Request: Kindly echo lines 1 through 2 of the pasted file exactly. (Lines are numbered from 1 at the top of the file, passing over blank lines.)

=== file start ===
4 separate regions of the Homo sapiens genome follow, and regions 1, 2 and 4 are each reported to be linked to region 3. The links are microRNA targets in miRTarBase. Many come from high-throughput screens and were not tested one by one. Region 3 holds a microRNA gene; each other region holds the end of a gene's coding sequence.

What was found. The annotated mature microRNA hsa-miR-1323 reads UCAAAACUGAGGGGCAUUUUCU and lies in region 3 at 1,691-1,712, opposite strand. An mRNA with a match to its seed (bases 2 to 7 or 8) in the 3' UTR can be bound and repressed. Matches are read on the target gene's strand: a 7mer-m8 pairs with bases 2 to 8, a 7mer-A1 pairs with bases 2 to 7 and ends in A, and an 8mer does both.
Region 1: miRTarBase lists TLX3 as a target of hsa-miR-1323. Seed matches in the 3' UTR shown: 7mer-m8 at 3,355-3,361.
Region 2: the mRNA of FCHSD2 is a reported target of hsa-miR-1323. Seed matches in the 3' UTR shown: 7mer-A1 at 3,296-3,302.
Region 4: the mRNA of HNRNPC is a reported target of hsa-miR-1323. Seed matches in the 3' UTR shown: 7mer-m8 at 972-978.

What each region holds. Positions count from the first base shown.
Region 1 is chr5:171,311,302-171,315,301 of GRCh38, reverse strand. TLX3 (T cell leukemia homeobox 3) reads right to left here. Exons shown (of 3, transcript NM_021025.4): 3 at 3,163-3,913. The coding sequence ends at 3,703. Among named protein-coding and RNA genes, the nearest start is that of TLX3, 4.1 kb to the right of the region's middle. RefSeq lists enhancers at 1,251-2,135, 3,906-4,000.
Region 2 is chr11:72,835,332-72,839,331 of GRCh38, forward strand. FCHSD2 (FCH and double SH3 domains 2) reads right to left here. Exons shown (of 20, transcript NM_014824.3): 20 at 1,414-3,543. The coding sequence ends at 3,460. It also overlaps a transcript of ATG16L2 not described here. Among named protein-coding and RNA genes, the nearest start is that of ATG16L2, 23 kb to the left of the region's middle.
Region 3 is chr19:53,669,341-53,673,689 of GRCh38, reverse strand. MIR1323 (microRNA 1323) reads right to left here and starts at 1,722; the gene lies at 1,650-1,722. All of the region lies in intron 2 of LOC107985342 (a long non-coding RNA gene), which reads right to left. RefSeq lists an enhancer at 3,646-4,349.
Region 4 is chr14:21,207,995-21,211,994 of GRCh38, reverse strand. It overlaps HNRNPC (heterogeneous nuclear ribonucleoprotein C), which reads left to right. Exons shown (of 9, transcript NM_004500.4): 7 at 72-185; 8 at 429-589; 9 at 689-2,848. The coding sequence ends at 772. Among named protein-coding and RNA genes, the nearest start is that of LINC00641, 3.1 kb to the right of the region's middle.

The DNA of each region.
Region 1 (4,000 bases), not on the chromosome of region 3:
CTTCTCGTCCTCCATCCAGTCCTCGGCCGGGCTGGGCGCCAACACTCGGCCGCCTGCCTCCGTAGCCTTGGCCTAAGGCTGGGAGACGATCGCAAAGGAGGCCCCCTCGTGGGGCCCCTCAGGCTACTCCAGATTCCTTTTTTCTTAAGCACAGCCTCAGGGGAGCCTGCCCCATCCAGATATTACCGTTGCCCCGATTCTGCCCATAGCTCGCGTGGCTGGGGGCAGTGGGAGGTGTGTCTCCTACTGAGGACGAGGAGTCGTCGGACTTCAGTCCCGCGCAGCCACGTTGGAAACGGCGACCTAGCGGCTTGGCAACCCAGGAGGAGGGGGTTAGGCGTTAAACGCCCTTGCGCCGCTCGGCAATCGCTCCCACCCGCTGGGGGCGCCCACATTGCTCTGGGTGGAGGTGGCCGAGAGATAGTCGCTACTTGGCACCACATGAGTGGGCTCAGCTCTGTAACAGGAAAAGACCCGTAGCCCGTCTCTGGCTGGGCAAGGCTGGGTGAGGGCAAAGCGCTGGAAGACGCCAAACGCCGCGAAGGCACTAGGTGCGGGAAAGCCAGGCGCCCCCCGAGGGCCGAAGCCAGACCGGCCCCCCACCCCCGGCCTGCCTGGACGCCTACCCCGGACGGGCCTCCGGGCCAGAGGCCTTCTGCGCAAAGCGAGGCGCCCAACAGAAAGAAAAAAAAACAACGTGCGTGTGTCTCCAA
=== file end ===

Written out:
4 separate regions of the Homo sapiens genome follow, and regions 1, 2 and 4 are each reported to be linked to region 3. The links are microRNA targets in miRTarBase. Many come from high-throughput screens and were not tested one by one. Region 3 holds a microRNA gene; each other region holds the end of a gene's coding sequence.

What was found. The annotated mature microRNA hsa-miR-1323 reads UCAAAACUGAGGGGCAUUUUCU and lies in region 3 at 1,691-1,712, opposite strand. An mRNA with a match to its seed (bases 2 to 7 or 8) in the 3' UTR can be bound and repressed. Matches are read on the target gene's strand: a 7mer-m8 pairs with bases 2 to 8, a 7mer-A1 pairs with bases 2 to 7 and ends in A, and an 8mer does both.